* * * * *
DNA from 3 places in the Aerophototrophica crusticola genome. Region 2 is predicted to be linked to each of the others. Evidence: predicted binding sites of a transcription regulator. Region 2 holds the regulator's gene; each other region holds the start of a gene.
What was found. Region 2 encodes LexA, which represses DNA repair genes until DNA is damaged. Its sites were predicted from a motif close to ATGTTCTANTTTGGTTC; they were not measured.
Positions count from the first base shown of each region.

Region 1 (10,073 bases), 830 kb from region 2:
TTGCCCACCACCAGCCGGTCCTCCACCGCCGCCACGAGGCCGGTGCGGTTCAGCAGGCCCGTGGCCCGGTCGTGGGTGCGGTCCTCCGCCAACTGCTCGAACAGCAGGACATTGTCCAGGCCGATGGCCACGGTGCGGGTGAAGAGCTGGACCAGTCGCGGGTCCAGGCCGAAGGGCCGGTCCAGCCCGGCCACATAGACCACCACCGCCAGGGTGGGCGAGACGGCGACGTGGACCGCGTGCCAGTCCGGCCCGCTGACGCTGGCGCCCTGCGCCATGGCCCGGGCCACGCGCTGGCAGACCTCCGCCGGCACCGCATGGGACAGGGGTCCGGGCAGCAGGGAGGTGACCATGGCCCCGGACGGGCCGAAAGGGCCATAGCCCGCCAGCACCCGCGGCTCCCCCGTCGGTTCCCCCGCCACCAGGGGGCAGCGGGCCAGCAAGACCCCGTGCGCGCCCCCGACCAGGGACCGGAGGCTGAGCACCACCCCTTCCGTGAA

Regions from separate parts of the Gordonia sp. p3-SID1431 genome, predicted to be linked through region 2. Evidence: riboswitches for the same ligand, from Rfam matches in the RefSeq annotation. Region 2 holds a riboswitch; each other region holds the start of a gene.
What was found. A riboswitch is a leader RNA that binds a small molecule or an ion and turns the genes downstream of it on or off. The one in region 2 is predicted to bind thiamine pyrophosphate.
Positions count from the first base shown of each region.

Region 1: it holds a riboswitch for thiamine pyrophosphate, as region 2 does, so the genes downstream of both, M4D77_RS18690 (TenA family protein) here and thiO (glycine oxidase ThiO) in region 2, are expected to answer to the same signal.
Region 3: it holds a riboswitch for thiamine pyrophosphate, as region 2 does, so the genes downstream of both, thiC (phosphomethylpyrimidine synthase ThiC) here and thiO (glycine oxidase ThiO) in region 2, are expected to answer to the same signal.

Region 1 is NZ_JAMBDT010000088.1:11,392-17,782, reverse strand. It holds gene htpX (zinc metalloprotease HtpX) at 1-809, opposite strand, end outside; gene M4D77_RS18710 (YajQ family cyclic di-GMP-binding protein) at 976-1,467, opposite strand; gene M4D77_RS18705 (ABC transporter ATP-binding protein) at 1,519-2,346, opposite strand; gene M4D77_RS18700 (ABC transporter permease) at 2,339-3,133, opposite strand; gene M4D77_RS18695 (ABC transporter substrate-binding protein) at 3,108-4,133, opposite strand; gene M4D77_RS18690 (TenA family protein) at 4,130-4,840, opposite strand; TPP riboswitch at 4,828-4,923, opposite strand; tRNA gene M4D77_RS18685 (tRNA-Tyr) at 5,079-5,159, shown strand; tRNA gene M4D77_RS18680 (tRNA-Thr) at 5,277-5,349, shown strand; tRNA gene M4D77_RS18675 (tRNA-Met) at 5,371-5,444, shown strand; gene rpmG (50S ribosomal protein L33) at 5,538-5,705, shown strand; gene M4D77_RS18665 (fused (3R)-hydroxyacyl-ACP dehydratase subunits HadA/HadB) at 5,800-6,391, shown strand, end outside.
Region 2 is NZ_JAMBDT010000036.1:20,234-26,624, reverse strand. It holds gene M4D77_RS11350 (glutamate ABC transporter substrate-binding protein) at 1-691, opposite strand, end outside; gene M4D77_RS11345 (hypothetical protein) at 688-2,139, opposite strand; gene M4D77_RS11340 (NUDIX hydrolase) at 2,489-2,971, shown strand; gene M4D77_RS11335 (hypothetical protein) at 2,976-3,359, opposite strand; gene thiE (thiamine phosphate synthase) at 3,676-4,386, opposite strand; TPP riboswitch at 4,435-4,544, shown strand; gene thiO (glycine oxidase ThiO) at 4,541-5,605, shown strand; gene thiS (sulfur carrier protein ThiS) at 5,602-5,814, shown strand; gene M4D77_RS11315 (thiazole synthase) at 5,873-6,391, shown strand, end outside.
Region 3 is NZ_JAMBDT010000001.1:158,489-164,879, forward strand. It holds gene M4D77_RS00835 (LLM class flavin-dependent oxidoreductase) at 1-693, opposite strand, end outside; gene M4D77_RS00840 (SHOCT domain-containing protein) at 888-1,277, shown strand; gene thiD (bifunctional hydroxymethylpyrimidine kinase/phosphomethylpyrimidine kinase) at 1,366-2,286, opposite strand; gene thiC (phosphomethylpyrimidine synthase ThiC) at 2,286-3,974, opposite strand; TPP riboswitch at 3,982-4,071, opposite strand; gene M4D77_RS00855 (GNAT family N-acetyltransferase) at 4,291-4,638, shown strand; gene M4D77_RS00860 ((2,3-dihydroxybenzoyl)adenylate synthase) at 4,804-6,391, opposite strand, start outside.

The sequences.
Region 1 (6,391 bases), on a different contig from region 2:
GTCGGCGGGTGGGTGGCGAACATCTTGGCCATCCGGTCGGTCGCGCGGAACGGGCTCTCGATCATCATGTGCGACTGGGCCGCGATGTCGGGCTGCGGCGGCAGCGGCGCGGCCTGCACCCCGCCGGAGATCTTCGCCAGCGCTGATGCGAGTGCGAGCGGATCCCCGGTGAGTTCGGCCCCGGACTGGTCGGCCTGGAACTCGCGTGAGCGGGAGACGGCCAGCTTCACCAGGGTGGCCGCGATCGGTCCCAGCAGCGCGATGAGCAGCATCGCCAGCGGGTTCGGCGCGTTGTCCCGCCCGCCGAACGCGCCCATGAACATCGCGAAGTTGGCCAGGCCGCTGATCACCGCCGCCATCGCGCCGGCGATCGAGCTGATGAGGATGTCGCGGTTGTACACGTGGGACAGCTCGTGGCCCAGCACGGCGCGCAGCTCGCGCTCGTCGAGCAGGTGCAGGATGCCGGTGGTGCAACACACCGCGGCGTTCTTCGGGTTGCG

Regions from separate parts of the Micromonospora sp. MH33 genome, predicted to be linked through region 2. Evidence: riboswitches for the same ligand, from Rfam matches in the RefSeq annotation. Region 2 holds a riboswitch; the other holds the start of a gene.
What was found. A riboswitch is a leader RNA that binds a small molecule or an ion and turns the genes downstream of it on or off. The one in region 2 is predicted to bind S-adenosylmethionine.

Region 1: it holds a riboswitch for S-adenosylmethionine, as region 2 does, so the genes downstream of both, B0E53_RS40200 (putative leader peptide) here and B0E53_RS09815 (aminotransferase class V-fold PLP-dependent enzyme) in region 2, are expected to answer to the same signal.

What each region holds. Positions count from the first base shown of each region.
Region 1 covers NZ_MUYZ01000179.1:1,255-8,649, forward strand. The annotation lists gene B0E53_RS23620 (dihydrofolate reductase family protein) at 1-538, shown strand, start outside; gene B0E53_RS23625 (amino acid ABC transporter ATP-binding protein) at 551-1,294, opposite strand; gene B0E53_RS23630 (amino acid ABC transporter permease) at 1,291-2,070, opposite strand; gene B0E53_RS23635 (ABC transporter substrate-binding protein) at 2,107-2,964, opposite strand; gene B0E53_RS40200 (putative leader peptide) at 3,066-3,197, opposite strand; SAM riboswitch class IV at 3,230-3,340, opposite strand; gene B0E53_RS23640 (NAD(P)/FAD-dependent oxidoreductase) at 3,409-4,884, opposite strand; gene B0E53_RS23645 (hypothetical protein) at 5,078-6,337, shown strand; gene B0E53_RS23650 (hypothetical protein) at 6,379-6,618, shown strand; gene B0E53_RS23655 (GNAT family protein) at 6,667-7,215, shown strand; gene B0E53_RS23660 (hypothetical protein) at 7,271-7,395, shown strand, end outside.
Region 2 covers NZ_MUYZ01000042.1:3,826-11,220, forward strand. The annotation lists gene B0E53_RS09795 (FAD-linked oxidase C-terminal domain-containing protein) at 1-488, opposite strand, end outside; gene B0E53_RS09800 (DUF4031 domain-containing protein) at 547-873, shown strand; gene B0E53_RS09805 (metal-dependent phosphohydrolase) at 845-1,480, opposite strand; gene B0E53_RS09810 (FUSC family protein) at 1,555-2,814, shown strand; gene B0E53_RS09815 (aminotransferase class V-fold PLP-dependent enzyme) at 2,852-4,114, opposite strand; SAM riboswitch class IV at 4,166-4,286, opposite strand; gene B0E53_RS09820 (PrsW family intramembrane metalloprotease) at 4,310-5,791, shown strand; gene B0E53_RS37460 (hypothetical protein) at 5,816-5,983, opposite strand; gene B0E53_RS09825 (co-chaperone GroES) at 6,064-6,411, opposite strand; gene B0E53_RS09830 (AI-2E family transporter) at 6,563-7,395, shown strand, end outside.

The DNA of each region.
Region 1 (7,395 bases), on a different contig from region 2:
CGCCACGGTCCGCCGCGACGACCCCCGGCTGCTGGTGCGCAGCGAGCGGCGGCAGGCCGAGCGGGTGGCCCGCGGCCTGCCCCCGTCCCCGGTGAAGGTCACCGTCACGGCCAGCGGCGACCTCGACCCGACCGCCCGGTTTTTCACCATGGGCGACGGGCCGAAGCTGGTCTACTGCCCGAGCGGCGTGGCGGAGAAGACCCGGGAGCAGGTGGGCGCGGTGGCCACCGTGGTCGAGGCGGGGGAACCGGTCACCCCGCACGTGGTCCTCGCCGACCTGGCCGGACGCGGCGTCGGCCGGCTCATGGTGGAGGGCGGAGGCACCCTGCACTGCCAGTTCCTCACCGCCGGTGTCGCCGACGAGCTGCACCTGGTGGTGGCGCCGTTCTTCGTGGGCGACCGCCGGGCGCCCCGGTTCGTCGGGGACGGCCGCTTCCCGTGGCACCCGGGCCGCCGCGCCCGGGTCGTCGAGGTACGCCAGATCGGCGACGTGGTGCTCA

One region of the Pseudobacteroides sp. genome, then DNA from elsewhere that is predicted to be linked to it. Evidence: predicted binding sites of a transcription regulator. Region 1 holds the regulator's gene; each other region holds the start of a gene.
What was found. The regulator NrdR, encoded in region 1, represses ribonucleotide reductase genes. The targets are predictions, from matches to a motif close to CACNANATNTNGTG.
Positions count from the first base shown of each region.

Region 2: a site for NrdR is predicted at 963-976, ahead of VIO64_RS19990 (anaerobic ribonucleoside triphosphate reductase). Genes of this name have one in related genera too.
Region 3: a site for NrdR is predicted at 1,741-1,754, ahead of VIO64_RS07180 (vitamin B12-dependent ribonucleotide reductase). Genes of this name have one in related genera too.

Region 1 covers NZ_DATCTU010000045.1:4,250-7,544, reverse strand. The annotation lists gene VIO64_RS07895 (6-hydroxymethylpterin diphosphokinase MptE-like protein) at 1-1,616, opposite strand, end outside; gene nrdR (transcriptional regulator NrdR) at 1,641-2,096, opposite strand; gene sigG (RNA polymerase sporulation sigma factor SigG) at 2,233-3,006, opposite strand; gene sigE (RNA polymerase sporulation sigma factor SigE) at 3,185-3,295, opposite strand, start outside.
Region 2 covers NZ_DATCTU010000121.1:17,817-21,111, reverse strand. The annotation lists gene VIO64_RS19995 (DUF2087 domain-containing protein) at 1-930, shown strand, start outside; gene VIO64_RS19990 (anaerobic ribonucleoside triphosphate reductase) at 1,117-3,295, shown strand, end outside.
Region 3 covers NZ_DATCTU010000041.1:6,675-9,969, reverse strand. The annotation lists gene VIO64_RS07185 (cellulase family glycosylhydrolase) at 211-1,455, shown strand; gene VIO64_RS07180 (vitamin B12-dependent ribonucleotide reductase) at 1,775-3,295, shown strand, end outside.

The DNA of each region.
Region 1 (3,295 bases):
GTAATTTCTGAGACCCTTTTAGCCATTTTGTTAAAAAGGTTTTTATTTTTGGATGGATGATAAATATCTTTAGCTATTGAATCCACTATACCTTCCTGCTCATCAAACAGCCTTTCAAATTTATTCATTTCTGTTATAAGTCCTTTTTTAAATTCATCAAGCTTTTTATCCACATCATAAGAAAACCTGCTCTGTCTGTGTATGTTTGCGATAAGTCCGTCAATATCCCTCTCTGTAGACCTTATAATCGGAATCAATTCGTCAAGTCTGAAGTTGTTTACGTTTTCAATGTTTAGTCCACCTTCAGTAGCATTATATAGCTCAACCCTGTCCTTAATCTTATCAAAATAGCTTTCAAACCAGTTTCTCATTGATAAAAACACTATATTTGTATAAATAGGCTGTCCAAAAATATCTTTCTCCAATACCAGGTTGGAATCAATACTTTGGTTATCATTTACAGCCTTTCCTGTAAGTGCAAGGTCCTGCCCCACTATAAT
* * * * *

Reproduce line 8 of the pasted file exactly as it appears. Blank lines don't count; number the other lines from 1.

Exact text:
Positions count from the first base shown of each region.